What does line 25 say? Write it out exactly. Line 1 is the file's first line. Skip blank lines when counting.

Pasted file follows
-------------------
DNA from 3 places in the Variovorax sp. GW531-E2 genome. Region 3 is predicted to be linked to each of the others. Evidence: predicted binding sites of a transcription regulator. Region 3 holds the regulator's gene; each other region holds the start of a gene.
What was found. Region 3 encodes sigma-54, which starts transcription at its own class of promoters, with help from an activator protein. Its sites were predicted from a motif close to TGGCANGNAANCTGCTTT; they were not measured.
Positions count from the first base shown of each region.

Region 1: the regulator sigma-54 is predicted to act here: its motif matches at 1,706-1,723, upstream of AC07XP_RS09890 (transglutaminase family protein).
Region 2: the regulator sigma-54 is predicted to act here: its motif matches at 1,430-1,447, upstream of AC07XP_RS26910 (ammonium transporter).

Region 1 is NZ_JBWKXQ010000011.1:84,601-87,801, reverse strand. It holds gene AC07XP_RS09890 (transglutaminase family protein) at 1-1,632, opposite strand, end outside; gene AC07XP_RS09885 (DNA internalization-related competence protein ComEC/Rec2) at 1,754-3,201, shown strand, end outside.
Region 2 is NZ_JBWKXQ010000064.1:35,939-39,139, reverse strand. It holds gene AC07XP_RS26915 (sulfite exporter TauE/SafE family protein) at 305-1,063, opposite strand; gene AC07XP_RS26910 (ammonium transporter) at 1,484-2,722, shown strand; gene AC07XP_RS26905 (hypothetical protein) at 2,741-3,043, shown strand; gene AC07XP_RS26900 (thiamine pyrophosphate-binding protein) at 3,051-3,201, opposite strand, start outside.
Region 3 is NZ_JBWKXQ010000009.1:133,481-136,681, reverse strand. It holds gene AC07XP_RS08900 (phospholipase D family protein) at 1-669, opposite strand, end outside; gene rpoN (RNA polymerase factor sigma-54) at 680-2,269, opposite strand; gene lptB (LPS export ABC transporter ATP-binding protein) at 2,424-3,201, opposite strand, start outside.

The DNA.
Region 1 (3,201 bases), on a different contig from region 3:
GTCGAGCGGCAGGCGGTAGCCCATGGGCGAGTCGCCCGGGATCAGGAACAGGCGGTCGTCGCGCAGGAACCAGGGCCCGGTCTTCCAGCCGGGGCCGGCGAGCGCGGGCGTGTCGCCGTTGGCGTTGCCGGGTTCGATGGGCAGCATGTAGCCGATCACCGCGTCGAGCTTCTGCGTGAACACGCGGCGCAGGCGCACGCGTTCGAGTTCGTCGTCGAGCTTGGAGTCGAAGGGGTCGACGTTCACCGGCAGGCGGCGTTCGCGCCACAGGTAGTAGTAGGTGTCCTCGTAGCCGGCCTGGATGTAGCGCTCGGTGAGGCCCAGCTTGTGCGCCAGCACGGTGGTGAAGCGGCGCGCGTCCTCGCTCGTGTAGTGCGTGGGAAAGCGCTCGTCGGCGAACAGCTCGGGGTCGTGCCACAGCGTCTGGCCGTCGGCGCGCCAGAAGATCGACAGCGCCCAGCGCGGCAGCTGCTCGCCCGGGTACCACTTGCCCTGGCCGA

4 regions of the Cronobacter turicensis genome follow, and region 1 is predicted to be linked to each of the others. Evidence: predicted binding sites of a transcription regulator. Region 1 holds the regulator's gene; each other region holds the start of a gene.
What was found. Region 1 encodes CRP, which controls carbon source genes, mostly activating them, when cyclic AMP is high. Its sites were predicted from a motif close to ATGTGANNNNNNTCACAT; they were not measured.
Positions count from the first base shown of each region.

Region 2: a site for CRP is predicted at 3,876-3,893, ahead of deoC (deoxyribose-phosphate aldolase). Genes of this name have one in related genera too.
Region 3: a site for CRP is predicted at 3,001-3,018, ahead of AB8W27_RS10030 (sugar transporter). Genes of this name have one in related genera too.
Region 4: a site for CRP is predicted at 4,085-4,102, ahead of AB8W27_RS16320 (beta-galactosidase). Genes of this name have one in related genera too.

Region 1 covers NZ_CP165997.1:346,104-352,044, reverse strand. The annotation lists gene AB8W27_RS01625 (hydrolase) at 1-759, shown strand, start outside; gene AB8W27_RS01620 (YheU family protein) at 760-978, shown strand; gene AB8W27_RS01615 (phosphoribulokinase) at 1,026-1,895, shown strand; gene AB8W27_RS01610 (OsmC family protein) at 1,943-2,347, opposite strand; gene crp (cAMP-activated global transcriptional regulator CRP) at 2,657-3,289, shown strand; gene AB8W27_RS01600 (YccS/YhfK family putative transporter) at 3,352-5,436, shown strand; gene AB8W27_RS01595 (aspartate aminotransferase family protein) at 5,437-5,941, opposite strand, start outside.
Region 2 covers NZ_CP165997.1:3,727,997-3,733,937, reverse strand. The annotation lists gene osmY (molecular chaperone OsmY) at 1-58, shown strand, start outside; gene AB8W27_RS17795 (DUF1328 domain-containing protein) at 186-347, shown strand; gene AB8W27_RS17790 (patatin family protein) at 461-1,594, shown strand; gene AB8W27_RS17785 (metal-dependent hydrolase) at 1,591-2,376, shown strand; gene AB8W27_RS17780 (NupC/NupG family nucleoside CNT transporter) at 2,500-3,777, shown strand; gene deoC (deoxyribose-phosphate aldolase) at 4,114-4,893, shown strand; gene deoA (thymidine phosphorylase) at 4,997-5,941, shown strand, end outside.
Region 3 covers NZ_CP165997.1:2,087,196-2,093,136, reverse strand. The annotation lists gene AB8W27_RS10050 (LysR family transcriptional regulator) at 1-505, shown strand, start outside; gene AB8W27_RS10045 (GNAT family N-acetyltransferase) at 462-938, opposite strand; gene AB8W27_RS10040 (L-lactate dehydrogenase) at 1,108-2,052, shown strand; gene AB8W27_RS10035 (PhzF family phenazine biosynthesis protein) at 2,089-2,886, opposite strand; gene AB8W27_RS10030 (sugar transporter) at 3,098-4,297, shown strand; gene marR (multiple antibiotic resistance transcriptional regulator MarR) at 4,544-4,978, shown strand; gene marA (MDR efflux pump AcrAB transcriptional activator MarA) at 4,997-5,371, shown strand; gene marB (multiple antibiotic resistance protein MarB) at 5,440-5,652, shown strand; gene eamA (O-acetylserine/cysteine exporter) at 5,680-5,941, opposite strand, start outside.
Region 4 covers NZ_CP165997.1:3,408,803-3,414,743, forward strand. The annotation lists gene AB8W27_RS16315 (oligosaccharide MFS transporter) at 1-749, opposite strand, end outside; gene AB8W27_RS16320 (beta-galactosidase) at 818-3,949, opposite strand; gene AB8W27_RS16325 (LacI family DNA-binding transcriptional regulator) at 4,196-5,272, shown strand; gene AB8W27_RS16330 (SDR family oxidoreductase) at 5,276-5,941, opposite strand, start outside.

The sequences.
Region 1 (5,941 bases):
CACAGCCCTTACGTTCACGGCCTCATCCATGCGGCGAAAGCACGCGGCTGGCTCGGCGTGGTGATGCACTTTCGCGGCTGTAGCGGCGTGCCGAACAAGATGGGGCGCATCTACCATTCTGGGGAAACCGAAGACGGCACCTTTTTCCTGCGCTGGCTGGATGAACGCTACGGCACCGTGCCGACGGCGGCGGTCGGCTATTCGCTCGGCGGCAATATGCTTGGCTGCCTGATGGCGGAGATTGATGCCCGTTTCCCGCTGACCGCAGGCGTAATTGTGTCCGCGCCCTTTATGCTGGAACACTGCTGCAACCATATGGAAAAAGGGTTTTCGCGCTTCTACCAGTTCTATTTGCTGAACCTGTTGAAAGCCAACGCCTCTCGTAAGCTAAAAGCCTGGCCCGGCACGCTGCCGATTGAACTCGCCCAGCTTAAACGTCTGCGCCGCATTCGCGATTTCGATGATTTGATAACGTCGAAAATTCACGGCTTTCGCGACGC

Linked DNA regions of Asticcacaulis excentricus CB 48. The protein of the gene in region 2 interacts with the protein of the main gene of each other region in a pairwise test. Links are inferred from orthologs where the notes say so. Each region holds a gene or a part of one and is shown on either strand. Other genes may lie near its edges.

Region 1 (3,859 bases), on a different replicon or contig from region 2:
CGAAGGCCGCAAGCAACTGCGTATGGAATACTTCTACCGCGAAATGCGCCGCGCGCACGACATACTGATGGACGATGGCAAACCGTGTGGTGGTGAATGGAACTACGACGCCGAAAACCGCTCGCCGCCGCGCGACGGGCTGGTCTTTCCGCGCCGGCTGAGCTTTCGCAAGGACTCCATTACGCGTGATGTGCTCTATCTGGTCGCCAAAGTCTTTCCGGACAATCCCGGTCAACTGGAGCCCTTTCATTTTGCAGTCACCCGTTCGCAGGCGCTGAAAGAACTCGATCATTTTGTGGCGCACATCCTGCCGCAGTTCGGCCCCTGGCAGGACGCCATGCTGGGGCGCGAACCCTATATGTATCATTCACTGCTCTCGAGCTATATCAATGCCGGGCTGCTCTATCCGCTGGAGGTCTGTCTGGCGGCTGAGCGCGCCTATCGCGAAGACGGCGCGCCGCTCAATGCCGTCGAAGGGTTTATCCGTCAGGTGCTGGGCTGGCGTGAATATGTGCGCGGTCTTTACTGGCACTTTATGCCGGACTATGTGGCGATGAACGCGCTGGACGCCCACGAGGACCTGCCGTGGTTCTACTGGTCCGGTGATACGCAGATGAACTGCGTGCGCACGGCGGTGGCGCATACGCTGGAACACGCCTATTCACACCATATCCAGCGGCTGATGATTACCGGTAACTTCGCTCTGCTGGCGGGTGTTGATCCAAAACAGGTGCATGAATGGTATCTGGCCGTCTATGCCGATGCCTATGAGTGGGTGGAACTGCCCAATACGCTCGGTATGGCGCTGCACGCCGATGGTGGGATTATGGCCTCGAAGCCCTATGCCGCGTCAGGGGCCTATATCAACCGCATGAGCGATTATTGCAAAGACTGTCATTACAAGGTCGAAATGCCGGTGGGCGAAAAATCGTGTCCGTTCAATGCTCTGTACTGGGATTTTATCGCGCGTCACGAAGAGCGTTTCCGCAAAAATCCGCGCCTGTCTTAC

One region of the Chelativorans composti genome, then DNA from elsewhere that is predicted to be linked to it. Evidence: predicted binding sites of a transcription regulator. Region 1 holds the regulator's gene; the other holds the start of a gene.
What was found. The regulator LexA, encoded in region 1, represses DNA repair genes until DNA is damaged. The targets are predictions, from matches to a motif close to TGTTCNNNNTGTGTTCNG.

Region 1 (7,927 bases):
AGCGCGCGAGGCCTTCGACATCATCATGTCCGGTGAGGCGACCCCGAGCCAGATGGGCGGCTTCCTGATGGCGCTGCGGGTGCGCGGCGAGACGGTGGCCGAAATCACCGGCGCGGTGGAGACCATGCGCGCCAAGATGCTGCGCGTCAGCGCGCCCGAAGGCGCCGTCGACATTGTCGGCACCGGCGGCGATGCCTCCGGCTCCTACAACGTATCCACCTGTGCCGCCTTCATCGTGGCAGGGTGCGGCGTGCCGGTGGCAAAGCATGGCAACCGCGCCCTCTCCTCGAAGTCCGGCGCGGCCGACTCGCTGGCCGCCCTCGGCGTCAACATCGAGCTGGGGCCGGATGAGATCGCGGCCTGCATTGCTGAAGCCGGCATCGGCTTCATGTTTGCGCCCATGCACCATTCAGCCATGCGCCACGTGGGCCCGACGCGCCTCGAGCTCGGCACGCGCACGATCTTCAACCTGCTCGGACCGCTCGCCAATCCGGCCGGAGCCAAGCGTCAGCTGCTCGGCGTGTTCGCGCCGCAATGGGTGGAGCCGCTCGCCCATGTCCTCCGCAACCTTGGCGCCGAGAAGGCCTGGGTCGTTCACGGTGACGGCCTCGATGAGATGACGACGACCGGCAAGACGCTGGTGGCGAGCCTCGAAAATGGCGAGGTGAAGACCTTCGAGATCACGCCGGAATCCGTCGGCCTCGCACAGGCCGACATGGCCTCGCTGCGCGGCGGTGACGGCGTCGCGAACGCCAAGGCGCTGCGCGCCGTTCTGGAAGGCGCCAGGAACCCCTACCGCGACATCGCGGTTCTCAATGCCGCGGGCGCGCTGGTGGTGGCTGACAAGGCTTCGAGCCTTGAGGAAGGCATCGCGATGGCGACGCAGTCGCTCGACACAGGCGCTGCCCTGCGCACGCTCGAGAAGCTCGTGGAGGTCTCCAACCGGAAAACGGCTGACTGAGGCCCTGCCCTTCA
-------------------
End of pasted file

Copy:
Linked DNA regions of Asticcacaulis excentricus CB 48. The protein of the gene in region 2 interacts with the protein of the main gene of each other region in a pairwise test. Links are inferred from orthologs where the notes say so. Each region holds a gene or a part of one and is shown on either strand. Other genes may lie near its edges.